publisher that acccepted manuscripts without going through an agent.
much time do you spend promoting your books?
enough. Neither am I good at it.
tell us your experiences with social media.
What are your favorite and least favorite parts of it?
use Facebook, LinkedIn, and Twitter. I love meaningful posting but I hate
meaningless postings like I just woke up and had a cup of coffee. Who cares.
you had other careers before becoming a writer?
I spent fifty years in the apparel industry.
you “born to write” or did you discover your passion for writing later in life?
became interested in writing after I retired. It was purely accidently. I had
put together a Family Tree for my children and grandchildren when I realized
that the names didn’t mean anything without some story about the ancestors.
That’s when I got hooked on writing.
you have or belong to a writing organization?
belong to two. The Writer’s Coffeehouse, which has over 2000 members. And a
small local group, The Jackson Writer’s group.
your favorite comfort food? Least
many different vegetables. My most favorite meal, which I always request for my
birthday, is Lentil and Spatzel with Pignucles and a plum-sheet cake.
Favorite way to relax?
With a nice glass of wine in my hand.
Do you have a guilty
3 must have items if you
were stranded on a tropical island?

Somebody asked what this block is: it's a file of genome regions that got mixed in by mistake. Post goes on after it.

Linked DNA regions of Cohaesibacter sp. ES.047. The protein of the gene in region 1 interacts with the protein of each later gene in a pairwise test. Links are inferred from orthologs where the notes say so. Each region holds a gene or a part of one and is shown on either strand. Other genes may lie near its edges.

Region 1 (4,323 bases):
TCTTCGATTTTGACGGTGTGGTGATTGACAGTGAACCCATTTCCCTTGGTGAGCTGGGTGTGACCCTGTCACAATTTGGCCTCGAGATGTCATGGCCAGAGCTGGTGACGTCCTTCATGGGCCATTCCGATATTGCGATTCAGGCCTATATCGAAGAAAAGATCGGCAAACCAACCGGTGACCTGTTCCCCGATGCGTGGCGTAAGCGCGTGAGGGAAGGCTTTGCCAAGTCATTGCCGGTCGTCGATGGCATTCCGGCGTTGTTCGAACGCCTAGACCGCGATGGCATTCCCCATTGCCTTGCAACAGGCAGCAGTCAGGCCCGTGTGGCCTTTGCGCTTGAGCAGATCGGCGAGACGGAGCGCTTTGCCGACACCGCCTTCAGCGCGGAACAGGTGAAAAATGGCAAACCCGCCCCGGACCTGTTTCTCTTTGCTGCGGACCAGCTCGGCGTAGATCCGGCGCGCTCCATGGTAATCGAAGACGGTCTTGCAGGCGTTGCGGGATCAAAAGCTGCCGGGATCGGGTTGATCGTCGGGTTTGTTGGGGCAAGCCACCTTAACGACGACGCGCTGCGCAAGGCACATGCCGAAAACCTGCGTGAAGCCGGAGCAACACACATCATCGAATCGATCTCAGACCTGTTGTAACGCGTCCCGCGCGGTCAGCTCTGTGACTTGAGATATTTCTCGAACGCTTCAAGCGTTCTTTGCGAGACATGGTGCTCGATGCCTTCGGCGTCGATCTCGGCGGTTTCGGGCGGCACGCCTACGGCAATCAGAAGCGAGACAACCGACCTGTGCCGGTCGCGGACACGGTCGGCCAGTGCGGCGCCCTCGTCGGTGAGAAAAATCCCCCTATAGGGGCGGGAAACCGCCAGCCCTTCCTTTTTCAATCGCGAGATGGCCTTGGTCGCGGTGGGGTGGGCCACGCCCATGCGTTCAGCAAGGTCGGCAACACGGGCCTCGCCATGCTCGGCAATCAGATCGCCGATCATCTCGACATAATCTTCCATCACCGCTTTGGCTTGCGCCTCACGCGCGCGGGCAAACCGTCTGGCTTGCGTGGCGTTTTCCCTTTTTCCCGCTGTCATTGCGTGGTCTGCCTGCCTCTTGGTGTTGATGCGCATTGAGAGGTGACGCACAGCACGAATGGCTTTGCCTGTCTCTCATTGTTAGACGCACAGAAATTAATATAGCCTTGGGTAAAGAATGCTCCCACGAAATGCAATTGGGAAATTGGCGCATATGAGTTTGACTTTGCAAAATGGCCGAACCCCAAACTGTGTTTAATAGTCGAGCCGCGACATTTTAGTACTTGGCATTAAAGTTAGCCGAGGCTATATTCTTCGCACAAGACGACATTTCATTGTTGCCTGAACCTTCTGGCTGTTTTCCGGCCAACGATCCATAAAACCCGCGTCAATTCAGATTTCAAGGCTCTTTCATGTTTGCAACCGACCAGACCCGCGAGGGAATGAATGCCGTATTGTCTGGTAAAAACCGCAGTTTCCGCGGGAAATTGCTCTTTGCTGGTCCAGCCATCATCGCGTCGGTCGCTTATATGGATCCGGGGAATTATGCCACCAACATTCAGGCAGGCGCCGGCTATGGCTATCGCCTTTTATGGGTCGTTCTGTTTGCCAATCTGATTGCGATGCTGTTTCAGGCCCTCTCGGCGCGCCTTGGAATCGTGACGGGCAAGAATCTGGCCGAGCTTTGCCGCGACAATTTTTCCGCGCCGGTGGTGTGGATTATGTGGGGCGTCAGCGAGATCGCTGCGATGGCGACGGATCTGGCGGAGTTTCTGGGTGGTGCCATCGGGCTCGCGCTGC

Magic of Books Promotions hosted its first tour during the month of November three years ago.
The company was created from the passion and desire of its owner, Tami Adams, because of her experiences as an author. From her struggles to have her books viewed and appreciated she knew there had to be another way.
Three years later Tami no longer writes but is determined to show the world the magic that lies within the pages of all books.
The following authors are helping Magic of Books to celebrate its birthday. Enjoy.
Message from Tami:
The last three years have been an incredible journey. I've made so many friends who began as bloggers, readers, and authors. I have been privileged to present and showcase new and old books from seasoned and new authors. I've learned so much I didn't even realize I should know prior to getting into this business. And after three years I can honestly say I'm still learning, I'm still growing, and I'm still making friends. I love and appreciate all of you who have supported my little slice of heaven. From the bottom of my heart, thank you.
✯ ✯ ✯ ✯
Romance in traditional literary terms is a narration of the extraordinary exploits of heroes, often in exotic or mysterious settings. The term romance has also been used for stories of mysterious adventures, not necessarily of heroes. These adventure romances usually are set in distant places.